What I meant to say about reintegration…

At last weekend's Live event in Norfolk, our panel addressed reintegration. Actually I think it was addressed by everyone but myself. And yet this is something I've dealt with before. As per my usual, it took me a couple minutes to come up with what I wanted to say. I just never got a chance to say it because we were off to other topics and lots of great input from everyone that came.

So I figured I would share here.

My friend told me once that I was so obsessed and worried and consumed over my husband being deployed and in Iraq that I neglected to enjoy my pregnancy and once our son was born, I basically neglected his care, or put it well below my worry and obsession over my husband.

Ouch. That was a hard pill to swallow. Even though I am pretty sure she was at the very least slightly inaccurate.

Yes, I did worry about my husband. I did carry the phone everywhere and panic when I didn't know its exact location. I even bought a pay as you go phone from a different carrier when for some reason his calls to my regular phone gave him a 'This is not a working number' message.

It was my first deployment. His last deployment had not been a good experience. It was important to me that he knew we supported him and I wasn't going anywhere. I wanted him to feel connected to what was happening back here.

I know that I wasn't failing to live and enjoy and care for myself and our son, but I do think that the 'deployment mode' I was living in for all of that time was part of our problem once he came back. All of the emotion and energy I spent focusing on his being gone was hard to let go. Once he was back in the same time zone and going off to work just a couple minutes away, it was difficult to understand why things felt so less than. Without realizing it, I was expecting to feel from him something like the effort I had been putting in during the deployment.

It took me thinking about my friend's comments to realize how much of myself was focused on making sure he felt secure and connected. And how it really wasn't necessary for either of us to be so amped up once he returned.

I'm grateful for this knowledge and really anticipate it helping me to work harder to mellow out once he comes home from our next deployment.

And so I was wondering, has anyone else found themselves struggling to get readjusted to having your spouse home and having no outlet for the worry and tension you had become so used to?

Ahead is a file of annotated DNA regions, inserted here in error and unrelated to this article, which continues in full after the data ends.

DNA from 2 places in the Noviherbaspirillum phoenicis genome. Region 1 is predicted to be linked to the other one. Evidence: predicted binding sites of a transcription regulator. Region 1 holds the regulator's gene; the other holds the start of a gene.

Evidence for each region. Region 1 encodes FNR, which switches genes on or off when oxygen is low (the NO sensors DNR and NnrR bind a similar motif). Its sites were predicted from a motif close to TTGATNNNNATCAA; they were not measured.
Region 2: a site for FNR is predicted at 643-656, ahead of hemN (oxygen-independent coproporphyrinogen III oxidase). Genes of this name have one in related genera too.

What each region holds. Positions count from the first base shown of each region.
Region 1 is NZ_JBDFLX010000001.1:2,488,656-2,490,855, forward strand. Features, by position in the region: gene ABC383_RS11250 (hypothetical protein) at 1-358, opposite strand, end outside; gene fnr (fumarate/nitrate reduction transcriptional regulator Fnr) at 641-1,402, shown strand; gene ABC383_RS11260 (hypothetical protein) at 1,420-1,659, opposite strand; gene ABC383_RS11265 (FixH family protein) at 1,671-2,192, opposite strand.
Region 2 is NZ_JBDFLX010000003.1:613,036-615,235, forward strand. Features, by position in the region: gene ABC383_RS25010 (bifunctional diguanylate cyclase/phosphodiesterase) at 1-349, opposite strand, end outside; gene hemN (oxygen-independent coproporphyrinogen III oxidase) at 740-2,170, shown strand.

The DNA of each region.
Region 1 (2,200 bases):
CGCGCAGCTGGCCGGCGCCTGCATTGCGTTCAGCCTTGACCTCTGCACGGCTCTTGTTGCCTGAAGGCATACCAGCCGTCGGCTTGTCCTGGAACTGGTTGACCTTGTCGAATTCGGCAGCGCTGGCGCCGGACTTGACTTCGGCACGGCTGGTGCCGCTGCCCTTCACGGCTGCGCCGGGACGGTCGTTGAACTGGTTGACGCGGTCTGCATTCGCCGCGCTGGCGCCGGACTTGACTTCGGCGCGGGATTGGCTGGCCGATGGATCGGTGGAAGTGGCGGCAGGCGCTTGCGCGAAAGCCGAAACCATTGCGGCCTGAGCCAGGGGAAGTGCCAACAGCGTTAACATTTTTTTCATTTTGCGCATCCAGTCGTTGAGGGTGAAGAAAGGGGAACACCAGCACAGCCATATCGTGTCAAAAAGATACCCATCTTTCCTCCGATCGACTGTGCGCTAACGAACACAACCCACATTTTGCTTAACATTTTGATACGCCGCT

About the Author


Wifeunit is a past SpouseBUZZ Blogger

  • LAW

    we PCSed right afterward, then there was getting the apartment together, then finding a job, getting used to it and then – poof – another deployment. So – the stress, worry and tension? never left.

  • Guard Wife

    I had a very hard time “coming down” from that level of anxiety of deployment after round one. A lot of it even centered on just loosening up the stranglehold I had on household & kid-related things to let him back in…I had a system & he was not part of it. It was not pretty.
    I know this deployment will bring with it lots of different emotions and stresses for a multitude of reasons. The anxiety will be different too, I’m sure. So, I’m interested to read comments from those who actually have something to add to the conversation so I can tuck it away in my binder for a year and a half from now. :) Thanks for asking the question!

  • LAW

    wasn’t really being flippant earlier – just trying to remember how No stress feels. I do remember having to stop saying “but we do it this way”… or trying to correct him doing the laundry his way, or how he treated the dog or the cat. When he offered to do something, it was an effort to not give instructions! We treated each other as guests for a while, it was almost awkward. I finally had to sit down and have a discussion with him (and myself) and allow him back into the house and my life. My schedule, my regimen, my way of doing things had to re-absorb him, I needed to remember that this was his house too. I physically had to leave my phone at home, I made myself NOT turn on the computer the second I walked in the house, or the minute I woke up.
    The worrying – after we were finally settled – I noticed that I was still on pins and needles. When the phone rang, I still jumped, I watched the news compulsively, I still checked the same websites – and again I had to physically stop myself from doing so, I had to tell myself (sometimes out loud) Stop That. This deployment, I’ve slipped back into that type of life without much effort, almost as though this is normal, and having him home is – not abnormal- but different.
    But I don’t have little ones at home, that’s a totally different and difficult set of stressors.